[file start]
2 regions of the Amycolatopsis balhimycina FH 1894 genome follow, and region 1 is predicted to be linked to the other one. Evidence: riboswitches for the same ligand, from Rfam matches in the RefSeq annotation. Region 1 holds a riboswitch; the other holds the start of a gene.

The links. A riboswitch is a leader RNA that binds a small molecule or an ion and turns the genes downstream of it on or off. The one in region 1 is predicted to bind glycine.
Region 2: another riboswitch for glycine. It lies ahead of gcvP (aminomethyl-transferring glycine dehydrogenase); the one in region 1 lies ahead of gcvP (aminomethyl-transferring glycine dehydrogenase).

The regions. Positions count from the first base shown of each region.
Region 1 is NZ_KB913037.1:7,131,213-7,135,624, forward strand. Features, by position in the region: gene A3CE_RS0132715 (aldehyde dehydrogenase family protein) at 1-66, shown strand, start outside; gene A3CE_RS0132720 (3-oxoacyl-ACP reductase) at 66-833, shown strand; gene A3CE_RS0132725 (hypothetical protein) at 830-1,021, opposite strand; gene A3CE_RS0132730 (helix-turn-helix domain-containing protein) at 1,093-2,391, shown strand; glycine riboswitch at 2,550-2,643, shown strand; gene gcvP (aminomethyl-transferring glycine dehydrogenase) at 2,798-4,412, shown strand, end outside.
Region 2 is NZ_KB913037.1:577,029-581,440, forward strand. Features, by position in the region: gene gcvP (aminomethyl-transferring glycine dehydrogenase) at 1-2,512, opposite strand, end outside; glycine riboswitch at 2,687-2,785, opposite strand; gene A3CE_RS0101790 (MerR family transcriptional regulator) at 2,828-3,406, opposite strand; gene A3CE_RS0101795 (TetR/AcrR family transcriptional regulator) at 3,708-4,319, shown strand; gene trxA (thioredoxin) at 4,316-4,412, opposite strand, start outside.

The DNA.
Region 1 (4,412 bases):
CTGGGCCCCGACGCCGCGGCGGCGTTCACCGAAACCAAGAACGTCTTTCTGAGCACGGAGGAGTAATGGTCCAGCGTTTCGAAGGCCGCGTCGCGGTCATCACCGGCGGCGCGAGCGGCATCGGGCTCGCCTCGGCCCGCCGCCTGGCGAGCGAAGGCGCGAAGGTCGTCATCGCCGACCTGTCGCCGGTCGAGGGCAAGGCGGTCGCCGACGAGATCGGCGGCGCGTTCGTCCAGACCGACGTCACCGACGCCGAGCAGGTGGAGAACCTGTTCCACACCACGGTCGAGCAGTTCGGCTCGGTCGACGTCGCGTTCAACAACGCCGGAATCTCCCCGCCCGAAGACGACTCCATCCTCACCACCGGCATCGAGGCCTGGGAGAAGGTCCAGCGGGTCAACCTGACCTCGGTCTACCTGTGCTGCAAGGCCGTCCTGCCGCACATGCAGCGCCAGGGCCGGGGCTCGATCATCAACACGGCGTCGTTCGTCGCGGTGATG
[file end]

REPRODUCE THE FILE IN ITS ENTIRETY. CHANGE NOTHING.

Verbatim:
2 regions of the Amycolatopsis balhimycina FH 1894 genome follow, and region 1 is predicted to be linked to the other one. Evidence: riboswitches for the same ligand, from Rfam matches in the RefSeq annotation. Region 1 holds a riboswitch; the other holds the start of a gene.

The links. A riboswitch is a leader RNA that binds a small molecule or an ion and turns the genes downstream of it on or off. The one in region 1 is predicted to bind glycine.
Region 2: another riboswitch for glycine. It lies ahead of gcvP (aminomethyl-transferring glycine dehydrogenase); the one in region 1 lies ahead of gcvP (aminomethyl-transferring glycine dehydrogenase).

The regions. Positions count from the first base shown of each region.
Region 1 is NZ_KB913037.1:7,131,213-7,135,624, forward strand. Features, by position in the region: gene A3CE_RS0132715 (aldehyde dehydrogenase family protein) at 1-66, shown strand, start outside; gene A3CE_RS0132720 (3-oxoacyl-ACP reductase) at 66-833, shown strand; gene A3CE_RS0132725 (hypothetical protein) at 830-1,021, opposite strand; gene A3CE_RS0132730 (helix-turn-helix domain-containing protein) at 1,093-2,391, shown strand; glycine riboswitch at 2,550-2,643, shown strand; gene gcvP (aminomethyl-transferring glycine dehydrogenase) at 2,798-4,412, shown strand, end outside.
Region 2 is NZ_KB913037.1:577,029-581,440, forward strand. Features, by position in the region: gene gcvP (aminomethyl-transferring glycine dehydrogenase) at 1-2,512, opposite strand, end outside; glycine riboswitch at 2,687-2,785, opposite strand; gene A3CE_RS0101790 (MerR family transcriptional regulator) at 2,828-3,406, opposite strand; gene A3CE_RS0101795 (TetR/AcrR family transcriptional regulator) at 3,708-4,319, shown strand; gene trxA (thioredoxin) at 4,316-4,412, opposite strand, start outside.

The DNA.
Region 1 (4,412 bases):
CTGGGCCCCGACGCCGCGGCGGCGTTCACCGAAACCAAGAACGTCTTTCTGAGCACGGAGGAGTAATGGTCCAGCGTTTCGAAGGCCGCGTCGCGGTCATCACCGGCGGCGCGAGCGGCATCGGGCTCGCCTCGGCCCGCCGCCTGGCGAGCGAAGGCGCGAAGGTCGTCATCGCCGACCTGTCGCCGGTCGAGGGCAAGGCGGTCGCCGACGAGATCGGCGGCGCGTTCGTCCAGACCGACGTCACCGACGCCGAGCAGGTGGAGAACCTGTTCCACACCACGGTCGAGCAGTTCGGCTCGGTCGACGTCGCGTTCAACAACGCCGGAATCTCCCCGCCCGAAGACGACTCCATCCTCACCACCGGCATCGAGGCCTGGGAGAAGGTCCAGCGGGTCAACCTGACCTCGGTCTACCTGTGCTGCAAGGCCGTCCTGCCGCACATGCAGCGCCAGGGCCGGGGCTCGATCATCAACACGGCGTCGTTCGTCGCGGTGATG